(written from a Production point of view)
Michael O'Herlihy (1 April 1929 – 16 June 1997; age 68) was an Emmy-nominated television director whose career spanned thirty years. In 1966, he directed "Tomorrow is Yesterday", a first season episode of Star Trek: The Original Series.
O'Herlihy received an Emmy nomination for directing the 1979 mini-series Backstairs at the White House. Among the actor he directed on this series were Star Trek alumni Ian Abercrombie, John Anderson, Bibi Besch, Robert Hooks, Bill Quinn, Noble Willingham, and Paul Winfield.
O'Herlihy's many other directorial credits include episodes of such programs as Maverick, The Man from U.N.C.L.E., Gunsmoke, Mission: Impossible (three episodes, including one with Lee Bergere and John Crawford, another with William Smithers), Hawaii Five-O, M*A*S*H, Mannix (three episodes, including one with Walter Koenig), The A-Team (starring Dwight Schultz), Miami Vice, and The Equalizer (starring Robert Lansing and Keith Szarabajka). His credits also include a number of made-for-TV movies, including Peter Lundy and the Medicine Hat Stallion (1977) with John Anderson and Bibi Besch, Desperate Voyage (1980) starring Christopher Plummer and Jonathan Banks, and A Time for Miracles (also 1980) starring Kate Mulgrew and George Murdock.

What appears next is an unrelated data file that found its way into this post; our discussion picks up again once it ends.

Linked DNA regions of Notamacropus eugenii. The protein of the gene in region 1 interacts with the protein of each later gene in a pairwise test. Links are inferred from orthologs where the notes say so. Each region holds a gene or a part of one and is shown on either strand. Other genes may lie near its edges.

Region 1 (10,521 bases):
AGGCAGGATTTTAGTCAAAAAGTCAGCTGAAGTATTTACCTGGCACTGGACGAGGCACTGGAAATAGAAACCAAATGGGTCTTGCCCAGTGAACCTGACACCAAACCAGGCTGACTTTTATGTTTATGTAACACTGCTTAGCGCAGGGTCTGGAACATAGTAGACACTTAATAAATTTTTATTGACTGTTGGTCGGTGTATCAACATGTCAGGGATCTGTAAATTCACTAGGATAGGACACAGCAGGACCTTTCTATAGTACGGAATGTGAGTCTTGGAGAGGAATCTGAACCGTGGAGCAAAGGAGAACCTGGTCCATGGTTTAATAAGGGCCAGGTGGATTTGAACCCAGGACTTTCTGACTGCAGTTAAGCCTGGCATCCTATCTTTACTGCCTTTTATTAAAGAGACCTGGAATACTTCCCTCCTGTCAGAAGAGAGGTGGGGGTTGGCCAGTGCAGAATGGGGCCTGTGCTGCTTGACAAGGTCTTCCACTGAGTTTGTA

Although the majority of his credits were in television, O'Herlihy also directed a few feature films for Disney. These include the 1966 adventure The Fighting Prince of Donegal, 1967's Mosby's Marauders (with Michael Forest), and the 1968 musical The One and Only, Genuine, Original Family Band.
O'Herlihy was the uncle of actor Gavan O'Herlihy, who appeared in the pilot episode of Star Trek: Voyager. Five years after his death in 1998, Michael O'Herlihy's last name was used as the name of one of the astronauts of the first Earth-Saturn probe on a mission patch seen in the Star Trek: Enterprise episode "First Flight". This was an homage to the director of "Tomorrow Is Yesterday", the episode in which the Earth-Saturn mission was mentioned. Episode writer D.C. Fontana received the same honor.